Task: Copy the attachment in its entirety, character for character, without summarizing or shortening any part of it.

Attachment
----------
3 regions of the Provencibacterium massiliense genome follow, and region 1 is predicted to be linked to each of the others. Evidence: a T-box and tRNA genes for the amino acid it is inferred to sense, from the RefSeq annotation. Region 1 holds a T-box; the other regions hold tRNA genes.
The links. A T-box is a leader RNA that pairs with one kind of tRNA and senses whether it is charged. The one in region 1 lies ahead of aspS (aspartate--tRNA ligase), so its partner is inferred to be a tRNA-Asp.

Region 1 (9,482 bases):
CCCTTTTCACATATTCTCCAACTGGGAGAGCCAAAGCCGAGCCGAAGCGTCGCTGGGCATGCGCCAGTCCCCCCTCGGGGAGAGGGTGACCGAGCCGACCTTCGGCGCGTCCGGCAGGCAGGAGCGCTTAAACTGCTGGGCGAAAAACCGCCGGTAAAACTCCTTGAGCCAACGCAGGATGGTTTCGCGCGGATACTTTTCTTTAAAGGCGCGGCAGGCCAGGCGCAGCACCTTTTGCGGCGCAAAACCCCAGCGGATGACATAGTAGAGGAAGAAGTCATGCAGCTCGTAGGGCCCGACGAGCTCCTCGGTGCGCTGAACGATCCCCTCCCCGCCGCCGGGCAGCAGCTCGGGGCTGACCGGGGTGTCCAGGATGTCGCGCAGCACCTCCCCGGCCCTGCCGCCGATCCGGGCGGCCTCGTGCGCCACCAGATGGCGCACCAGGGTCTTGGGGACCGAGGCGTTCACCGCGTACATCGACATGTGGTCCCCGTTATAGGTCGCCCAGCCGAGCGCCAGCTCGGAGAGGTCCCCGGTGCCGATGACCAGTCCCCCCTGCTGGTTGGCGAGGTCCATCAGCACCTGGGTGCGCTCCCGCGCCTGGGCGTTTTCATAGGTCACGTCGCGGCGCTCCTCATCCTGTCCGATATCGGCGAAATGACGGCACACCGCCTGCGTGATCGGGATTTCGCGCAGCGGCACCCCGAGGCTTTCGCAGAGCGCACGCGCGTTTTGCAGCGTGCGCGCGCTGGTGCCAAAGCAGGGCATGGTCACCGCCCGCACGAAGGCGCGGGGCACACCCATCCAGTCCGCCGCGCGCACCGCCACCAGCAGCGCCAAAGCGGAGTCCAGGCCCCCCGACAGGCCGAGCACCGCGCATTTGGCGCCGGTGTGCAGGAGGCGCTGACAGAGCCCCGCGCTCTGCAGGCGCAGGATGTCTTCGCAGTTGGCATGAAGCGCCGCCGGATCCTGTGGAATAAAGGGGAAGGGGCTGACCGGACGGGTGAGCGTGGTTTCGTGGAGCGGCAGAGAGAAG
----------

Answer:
3 regions of the Provencibacterium massiliense genome follow, and region 1 is predicted to be linked to each of the others. Evidence: a T-box and tRNA genes for the amino acid it is inferred to sense, from the RefSeq annotation. Region 1 holds a T-box; the other regions hold tRNA genes.
The links. A T-box is a leader RNA that pairs with one kind of tRNA and senses whether it is charged. The one in region 1 lies ahead of aspS (aspartate--tRNA ligase), so its partner is inferred to be a tRNA-Asp.

Region 1 (9,482 bases):
CCCTTTTCACATATTCTCCAACTGGGAGAGCCAAAGCCGAGCCGAAGCGTCGCTGGGCATGCGCCAGTCCCCCCTCGGGGAGAGGGTGACCGAGCCGACCTTCGGCGCGTCCGGCAGGCAGGAGCGCTTAAACTGCTGGGCGAAAAACCGCCGGTAAAACTCCTTGAGCCAACGCAGGATGGTTTCGCGCGGATACTTTTCTTTAAAGGCGCGGCAGGCCAGGCGCAGCACCTTTTGCGGCGCAAAACCCCAGCGGATGACATAGTAGAGGAAGAAGTCATGCAGCTCGTAGGGCCCGACGAGCTCCTCGGTGCGCTGAACGATCCCCTCCCCGCCGCCGGGCAGCAGCTCGGGGCTGACCGGGGTGTCCAGGATGTCGCGCAGCACCTCCCCGGCCCTGCCGCCGATCCGGGCGGCCTCGTGCGCCACCAGATGGCGCACCAGGGTCTTGGGGACCGAGGCGTTCACCGCGTACATCGACATGTGGTCCCCGTTATAGGTCGCCCAGCCGAGCGCCAGCTCGGAGAGGTCCCCGGTGCCGATGACCAGTCCCCCCTGCTGGTTGGCGAGGTCCATCAGCACCTGGGTGCGCTCCCGCGCCTGGGCGTTTTCATAGGTCACGTCGCGGCGCTCCTCATCCTGTCCGATATCGGCGAAATGACGGCACACCGCCTGCGTGATCGGGATTTCGCGCAGCGGCACCCCGAGGCTTTCGCAGAGCGCACGCGCGTTTTGCAGCGTGCGCGCGCTGGTGCCAAAGCAGGGCATGGTCACCGCCCGCACGAAGGCGCGGGGCACACCCATCCAGTCCGCCGCGCGCACCGCCACCAGCAGCGCCAAAGCGGAGTCCAGGCCCCCCGACAGGCCGAGCACCGCGCATTTGGCGCCGGTGTGCAGGAGGCGCTGACAGAGCCCCGCGCTCTGCAGGCGCAGGATGTCTTCGCAGTTGGCATGAAGCGCCGCCGGATCCTGTGGAATAAAGGGGAAGGGGCTGACCGGACGGGTGAGCGTGGTTTCGTGGAGCGGCAGAGAGAAG